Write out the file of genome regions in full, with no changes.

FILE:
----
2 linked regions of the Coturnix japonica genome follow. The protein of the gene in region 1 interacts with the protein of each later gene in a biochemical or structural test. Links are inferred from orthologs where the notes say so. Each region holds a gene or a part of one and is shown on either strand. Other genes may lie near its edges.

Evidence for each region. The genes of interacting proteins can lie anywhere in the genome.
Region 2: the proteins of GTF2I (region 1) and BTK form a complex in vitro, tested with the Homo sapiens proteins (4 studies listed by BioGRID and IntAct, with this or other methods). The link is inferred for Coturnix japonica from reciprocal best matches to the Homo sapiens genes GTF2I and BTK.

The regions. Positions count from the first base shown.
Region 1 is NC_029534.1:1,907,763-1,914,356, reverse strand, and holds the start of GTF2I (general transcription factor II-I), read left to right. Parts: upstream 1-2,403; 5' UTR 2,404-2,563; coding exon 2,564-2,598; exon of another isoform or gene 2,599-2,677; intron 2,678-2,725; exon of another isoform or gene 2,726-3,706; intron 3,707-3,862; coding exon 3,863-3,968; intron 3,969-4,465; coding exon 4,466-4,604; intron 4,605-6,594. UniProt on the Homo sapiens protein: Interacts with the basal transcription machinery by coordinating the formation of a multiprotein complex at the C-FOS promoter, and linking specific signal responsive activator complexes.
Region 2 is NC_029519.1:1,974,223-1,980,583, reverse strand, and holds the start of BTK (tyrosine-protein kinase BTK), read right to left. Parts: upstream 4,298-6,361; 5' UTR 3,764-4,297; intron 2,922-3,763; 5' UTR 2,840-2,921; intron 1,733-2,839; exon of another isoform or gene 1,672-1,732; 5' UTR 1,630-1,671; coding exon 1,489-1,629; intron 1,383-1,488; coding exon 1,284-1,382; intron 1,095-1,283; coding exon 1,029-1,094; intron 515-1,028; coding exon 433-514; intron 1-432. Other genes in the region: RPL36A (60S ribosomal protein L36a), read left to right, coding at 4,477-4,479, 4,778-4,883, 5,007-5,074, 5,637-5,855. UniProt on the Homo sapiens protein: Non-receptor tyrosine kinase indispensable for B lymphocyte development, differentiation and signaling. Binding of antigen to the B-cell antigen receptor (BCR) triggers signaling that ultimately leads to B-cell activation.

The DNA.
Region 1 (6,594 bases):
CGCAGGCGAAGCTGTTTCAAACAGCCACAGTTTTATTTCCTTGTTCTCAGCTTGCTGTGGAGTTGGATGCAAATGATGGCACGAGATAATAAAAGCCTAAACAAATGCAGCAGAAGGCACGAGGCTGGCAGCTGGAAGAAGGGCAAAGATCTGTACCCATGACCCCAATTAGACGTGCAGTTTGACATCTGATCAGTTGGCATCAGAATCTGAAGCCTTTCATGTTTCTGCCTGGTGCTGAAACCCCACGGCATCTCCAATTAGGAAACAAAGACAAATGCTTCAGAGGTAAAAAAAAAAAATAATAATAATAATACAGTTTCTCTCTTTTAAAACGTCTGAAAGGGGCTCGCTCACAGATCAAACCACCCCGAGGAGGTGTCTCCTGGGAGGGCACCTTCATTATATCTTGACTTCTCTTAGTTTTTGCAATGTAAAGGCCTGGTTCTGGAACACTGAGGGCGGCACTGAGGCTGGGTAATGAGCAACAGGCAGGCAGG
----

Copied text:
2 linked regions of the Coturnix japonica genome follow. The protein of the gene in region 1 interacts with the protein of each later gene in a biochemical or structural test. Links are inferred from orthologs where the notes say so. Each region holds a gene or a part of one and is shown on either strand. Other genes may lie near its edges.

Evidence for each region. The genes of interacting proteins can lie anywhere in the genome.
Region 2: the proteins of GTF2I (region 1) and BTK form a complex in vitro, tested with the Homo sapiens proteins (4 studies listed by BioGRID and IntAct, with this or other methods). The link is inferred for Coturnix japonica from reciprocal best matches to the Homo sapiens genes GTF2I and BTK.

The regions. Positions count from the first base shown.
Region 1 is NC_029534.1:1,907,763-1,914,356, reverse strand, and holds the start of GTF2I (general transcription factor II-I), read left to right. Parts: upstream 1-2,403; 5' UTR 2,404-2,563; coding exon 2,564-2,598; exon of another isoform or gene 2,599-2,677; intron 2,678-2,725; exon of another isoform or gene 2,726-3,706; intron 3,707-3,862; coding exon 3,863-3,968; intron 3,969-4,465; coding exon 4,466-4,604; intron 4,605-6,594. UniProt on the Homo sapiens protein: Interacts with the basal transcription machinery by coordinating the formation of a multiprotein complex at the C-FOS promoter, and linking specific signal responsive activator complexes.
Region 2 is NC_029519.1:1,974,223-1,980,583, reverse strand, and holds the start of BTK (tyrosine-protein kinase BTK), read right to left. Parts: upstream 4,298-6,361; 5' UTR 3,764-4,297; intron 2,922-3,763; 5' UTR 2,840-2,921; intron 1,733-2,839; exon of another isoform or gene 1,672-1,732; 5' UTR 1,630-1,671; coding exon 1,489-1,629; intron 1,383-1,488; coding exon 1,284-1,382; intron 1,095-1,283; coding exon 1,029-1,094; intron 515-1,028; coding exon 433-514; intron 1-432. Other genes in the region: RPL36A (60S ribosomal protein L36a), read left to right, coding at 4,477-4,479, 4,778-4,883, 5,007-5,074, 5,637-5,855. UniProt on the Homo sapiens protein: Non-receptor tyrosine kinase indispensable for B lymphocyte development, differentiation and signaling. Binding of antigen to the B-cell antigen receptor (BCR) triggers signaling that ultimately leads to B-cell activation.

The DNA.
Region 1 (6,594 bases):
CGCAGGCGAAGCTGTTTCAAACAGCCACAGTTTTATTTCCTTGTTCTCAGCTTGCTGTGGAGTTGGATGCAAATGATGGCACGAGATAATAAAAGCCTAAACAAATGCAGCAGAAGGCACGAGGCTGGCAGCTGGAAGAAGGGCAAAGATCTGTACCCATGACCCCAATTAGACGTGCAGTTTGACATCTGATCAGTTGGCATCAGAATCTGAAGCCTTTCATGTTTCTGCCTGGTGCTGAAACCCCACGGCATCTCCAATTAGGAAACAAAGACAAATGCTTCAGAGGTAAAAAAAAAAAATAATAATAATAATACAGTTTCTCTCTTTTAAAACGTCTGAAAGGGGCTCGCTCACAGATCAAACCACCCCGAGGAGGTGTCTCCTGGGAGGGCACCTTCATTATATCTTGACTTCTCTTAGTTTTTGCAATGTAAAGGCCTGGTTCTGGAACACTGAGGGCGGCACTGAGGCTGGGTAATGAGCAACAGGCAGGCAGG